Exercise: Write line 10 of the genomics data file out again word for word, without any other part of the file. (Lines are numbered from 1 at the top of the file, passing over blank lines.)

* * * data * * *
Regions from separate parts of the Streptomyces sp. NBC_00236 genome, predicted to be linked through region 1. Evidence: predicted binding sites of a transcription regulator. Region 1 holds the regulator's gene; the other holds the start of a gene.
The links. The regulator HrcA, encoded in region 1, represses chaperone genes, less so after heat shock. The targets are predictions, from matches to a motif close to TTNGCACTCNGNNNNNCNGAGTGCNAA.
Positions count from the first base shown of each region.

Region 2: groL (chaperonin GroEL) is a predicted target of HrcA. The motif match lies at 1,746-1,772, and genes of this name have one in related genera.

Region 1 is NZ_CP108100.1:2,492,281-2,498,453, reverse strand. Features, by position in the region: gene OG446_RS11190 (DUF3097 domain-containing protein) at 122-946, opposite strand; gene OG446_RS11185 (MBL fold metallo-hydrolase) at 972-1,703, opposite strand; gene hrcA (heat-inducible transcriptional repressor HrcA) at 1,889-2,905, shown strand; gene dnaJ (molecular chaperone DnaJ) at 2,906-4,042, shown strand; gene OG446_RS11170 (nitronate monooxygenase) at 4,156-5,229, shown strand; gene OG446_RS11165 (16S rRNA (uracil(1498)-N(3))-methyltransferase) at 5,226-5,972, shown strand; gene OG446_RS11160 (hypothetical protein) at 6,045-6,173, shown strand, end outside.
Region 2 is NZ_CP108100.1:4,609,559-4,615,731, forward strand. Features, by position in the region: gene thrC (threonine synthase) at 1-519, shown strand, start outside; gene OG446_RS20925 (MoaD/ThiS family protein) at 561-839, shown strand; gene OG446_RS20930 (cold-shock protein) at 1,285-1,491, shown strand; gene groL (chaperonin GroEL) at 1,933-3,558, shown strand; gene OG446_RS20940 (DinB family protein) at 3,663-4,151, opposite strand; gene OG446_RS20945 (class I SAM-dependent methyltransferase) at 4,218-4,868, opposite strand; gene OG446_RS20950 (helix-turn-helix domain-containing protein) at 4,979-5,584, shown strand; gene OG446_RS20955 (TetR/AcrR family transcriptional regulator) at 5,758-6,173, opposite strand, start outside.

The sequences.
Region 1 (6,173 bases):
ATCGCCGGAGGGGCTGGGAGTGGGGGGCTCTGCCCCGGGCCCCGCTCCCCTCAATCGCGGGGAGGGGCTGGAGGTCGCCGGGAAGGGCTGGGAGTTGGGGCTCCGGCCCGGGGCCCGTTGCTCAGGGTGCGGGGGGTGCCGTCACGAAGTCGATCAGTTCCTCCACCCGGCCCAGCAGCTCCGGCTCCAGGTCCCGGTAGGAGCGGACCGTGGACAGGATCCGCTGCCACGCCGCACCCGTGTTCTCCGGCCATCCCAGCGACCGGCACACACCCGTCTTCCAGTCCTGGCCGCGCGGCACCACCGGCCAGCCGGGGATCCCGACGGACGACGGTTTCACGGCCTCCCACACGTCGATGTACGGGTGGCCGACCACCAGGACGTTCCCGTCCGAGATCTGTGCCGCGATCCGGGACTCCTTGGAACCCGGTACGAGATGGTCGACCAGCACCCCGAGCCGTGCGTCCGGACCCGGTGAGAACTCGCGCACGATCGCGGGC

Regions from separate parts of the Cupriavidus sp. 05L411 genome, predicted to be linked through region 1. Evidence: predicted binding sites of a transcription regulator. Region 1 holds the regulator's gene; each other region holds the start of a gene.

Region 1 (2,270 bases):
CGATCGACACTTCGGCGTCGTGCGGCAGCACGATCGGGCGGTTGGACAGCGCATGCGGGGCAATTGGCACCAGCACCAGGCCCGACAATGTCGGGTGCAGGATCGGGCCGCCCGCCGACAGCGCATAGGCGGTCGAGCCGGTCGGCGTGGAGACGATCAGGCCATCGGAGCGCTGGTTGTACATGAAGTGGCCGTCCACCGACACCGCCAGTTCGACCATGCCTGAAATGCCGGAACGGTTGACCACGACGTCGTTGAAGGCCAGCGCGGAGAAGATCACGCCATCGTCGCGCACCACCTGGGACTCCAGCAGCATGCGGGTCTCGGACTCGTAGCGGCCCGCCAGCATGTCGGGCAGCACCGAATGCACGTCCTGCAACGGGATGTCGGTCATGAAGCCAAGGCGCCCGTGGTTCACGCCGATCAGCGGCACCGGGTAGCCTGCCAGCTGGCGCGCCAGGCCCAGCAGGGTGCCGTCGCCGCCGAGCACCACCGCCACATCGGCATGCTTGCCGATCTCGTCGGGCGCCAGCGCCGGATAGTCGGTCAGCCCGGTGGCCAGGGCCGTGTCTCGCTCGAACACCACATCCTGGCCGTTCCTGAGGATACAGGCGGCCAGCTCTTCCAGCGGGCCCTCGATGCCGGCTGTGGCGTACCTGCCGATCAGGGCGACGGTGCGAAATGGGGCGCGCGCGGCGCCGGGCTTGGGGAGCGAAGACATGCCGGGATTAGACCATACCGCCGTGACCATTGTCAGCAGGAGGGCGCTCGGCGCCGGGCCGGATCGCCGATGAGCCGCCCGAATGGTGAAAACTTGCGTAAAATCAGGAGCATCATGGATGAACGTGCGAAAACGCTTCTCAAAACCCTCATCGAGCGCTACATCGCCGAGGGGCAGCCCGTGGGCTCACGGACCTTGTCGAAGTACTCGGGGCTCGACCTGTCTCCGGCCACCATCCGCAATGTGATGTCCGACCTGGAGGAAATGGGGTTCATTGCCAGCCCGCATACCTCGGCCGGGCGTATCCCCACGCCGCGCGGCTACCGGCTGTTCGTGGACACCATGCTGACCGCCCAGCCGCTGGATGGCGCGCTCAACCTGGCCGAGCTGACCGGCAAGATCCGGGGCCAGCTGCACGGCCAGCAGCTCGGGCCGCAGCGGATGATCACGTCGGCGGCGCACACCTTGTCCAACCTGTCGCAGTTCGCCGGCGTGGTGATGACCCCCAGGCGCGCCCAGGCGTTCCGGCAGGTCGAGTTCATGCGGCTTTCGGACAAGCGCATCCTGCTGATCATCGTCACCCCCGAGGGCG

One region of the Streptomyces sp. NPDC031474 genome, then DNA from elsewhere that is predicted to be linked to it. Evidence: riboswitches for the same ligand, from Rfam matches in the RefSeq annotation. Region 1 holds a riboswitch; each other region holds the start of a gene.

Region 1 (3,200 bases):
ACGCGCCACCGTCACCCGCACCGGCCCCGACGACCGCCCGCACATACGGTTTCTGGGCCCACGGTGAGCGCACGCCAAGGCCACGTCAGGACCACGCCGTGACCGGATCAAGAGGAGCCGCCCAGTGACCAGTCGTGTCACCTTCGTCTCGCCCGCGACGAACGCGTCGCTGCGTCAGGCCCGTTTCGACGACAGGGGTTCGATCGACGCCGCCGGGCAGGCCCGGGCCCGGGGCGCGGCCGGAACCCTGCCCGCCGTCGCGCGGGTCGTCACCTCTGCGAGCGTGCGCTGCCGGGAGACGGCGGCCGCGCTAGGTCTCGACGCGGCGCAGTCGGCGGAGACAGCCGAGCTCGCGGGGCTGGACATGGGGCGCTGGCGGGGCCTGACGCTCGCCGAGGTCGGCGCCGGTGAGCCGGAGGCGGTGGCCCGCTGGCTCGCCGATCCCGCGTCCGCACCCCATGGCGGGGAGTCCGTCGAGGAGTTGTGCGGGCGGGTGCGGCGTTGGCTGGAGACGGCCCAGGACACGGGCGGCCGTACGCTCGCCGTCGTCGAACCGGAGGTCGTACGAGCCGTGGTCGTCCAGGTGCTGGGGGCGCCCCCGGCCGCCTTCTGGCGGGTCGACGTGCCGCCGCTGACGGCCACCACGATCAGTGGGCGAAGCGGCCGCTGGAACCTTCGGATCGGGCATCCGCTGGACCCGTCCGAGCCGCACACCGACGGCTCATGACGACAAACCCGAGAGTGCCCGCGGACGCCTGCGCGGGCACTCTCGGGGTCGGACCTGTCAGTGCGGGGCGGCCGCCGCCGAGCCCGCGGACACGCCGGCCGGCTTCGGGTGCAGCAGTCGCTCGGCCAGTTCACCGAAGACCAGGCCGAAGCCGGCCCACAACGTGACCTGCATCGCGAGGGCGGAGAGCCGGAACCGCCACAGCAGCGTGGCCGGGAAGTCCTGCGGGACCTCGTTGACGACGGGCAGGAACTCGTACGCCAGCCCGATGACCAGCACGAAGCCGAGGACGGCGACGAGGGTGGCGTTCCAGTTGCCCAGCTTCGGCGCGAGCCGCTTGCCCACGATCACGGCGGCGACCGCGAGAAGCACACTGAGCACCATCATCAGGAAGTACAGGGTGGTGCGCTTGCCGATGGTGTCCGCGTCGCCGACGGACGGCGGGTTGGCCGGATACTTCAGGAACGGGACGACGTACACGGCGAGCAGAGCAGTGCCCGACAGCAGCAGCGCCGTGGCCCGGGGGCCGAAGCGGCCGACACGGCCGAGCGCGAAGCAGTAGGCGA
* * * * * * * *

Regions from separate parts of the Cupriavidus sp. 05L411 genome, predicted to be linked through region 1. Evidence: predicted binding sites of a transcription regulator. Region 1 holds the regulator's gene; each other region holds the start of a gene.